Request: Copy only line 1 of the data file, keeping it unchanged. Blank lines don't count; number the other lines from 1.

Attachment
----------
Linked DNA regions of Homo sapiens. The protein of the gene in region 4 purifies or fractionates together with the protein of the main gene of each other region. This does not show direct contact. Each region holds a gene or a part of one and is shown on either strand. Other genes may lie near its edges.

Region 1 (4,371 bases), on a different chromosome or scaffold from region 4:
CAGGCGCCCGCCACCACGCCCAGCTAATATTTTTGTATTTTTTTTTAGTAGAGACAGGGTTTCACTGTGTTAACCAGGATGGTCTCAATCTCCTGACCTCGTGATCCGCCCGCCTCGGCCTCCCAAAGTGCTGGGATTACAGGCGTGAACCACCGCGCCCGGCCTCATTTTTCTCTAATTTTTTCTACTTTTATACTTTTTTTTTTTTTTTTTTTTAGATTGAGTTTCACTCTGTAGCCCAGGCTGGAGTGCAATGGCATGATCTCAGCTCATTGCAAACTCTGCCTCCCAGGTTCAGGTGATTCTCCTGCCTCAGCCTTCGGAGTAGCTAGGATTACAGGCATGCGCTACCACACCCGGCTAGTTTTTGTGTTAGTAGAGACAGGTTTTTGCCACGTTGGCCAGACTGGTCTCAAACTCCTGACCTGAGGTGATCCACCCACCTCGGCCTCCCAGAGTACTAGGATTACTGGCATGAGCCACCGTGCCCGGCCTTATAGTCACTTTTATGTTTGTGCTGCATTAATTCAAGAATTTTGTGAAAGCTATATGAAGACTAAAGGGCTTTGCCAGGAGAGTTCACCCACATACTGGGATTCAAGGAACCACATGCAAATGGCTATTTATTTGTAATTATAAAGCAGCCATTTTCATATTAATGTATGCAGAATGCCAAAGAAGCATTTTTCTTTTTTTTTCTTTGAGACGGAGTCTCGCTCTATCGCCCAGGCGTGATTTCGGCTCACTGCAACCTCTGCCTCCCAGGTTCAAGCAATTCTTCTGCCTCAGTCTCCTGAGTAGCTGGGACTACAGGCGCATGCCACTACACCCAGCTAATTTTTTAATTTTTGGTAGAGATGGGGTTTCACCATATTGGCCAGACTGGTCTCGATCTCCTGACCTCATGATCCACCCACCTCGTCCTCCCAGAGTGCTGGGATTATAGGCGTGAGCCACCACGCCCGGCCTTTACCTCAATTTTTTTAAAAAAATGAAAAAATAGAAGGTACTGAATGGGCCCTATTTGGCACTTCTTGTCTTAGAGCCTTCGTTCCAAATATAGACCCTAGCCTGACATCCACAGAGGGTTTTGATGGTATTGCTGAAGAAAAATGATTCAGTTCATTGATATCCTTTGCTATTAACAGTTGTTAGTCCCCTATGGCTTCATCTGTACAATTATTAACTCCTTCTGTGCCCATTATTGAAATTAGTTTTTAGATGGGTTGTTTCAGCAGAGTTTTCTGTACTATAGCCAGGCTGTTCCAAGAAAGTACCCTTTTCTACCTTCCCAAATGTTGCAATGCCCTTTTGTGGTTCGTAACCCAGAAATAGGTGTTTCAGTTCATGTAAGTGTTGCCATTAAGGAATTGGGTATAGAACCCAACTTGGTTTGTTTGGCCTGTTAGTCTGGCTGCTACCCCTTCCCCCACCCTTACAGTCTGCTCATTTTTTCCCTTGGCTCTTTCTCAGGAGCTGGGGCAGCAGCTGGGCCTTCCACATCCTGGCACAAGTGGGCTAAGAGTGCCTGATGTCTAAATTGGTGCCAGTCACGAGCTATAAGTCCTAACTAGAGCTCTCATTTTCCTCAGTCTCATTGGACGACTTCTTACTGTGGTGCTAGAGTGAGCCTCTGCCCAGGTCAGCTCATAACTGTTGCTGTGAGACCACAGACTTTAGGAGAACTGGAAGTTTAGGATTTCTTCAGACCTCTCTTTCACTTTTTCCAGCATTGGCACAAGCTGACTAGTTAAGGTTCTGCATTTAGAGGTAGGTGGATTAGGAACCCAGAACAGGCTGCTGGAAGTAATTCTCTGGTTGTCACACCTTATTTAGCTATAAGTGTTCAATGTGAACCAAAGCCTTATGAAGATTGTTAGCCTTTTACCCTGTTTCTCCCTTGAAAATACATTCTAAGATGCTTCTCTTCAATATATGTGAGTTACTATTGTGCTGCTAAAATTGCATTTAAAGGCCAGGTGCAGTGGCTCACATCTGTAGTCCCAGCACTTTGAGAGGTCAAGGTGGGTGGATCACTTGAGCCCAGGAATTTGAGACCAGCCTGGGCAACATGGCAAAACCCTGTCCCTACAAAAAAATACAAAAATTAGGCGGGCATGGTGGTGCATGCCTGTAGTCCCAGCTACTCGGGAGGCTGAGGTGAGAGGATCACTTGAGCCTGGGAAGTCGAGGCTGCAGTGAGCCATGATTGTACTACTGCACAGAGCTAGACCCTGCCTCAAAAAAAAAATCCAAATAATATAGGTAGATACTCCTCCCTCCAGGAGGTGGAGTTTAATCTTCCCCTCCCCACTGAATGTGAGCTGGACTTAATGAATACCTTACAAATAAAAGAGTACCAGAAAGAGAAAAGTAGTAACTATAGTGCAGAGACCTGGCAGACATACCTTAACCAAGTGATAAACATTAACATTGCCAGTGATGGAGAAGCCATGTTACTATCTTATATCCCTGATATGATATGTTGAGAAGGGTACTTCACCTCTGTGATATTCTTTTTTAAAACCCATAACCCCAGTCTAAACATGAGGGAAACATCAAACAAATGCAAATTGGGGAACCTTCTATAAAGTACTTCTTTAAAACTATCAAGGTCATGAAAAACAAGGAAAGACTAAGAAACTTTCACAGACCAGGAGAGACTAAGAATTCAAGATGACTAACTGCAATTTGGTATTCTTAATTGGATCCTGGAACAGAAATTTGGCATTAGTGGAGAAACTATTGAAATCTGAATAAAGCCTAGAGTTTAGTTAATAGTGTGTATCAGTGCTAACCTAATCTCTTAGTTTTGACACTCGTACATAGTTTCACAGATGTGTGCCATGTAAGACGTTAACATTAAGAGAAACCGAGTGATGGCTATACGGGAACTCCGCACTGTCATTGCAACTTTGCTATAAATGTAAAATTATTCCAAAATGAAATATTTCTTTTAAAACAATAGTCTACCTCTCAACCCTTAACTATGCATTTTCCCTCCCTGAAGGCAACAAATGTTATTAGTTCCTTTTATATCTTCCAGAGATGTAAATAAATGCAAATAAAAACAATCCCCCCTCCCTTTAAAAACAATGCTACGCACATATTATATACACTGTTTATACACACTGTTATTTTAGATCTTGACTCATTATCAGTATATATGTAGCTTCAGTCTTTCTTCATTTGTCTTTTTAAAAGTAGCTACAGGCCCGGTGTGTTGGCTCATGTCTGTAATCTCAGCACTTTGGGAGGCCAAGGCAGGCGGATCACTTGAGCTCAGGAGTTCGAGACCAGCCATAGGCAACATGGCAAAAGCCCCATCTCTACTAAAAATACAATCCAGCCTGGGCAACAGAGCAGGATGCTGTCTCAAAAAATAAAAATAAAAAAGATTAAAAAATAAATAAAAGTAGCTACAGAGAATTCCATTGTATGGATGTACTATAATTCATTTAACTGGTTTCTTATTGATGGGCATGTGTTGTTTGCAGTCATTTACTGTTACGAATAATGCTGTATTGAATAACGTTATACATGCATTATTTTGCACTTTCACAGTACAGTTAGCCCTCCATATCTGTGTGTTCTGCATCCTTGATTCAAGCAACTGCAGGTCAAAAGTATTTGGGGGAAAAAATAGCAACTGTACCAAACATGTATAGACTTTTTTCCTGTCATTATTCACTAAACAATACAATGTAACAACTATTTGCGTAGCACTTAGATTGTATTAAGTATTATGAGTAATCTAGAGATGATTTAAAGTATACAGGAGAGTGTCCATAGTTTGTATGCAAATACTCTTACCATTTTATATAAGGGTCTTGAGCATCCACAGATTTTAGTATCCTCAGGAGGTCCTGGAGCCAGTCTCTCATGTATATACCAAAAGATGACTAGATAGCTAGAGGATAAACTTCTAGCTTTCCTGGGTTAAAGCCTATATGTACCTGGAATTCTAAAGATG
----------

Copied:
Linked DNA regions of Homo sapiens. The protein of the gene in region 4 purifies or fractionates together with the protein of the main gene of each other region. This does not show direct contact. Each region holds a gene or a part of one and is shown on either strand. Other genes may lie near its edges.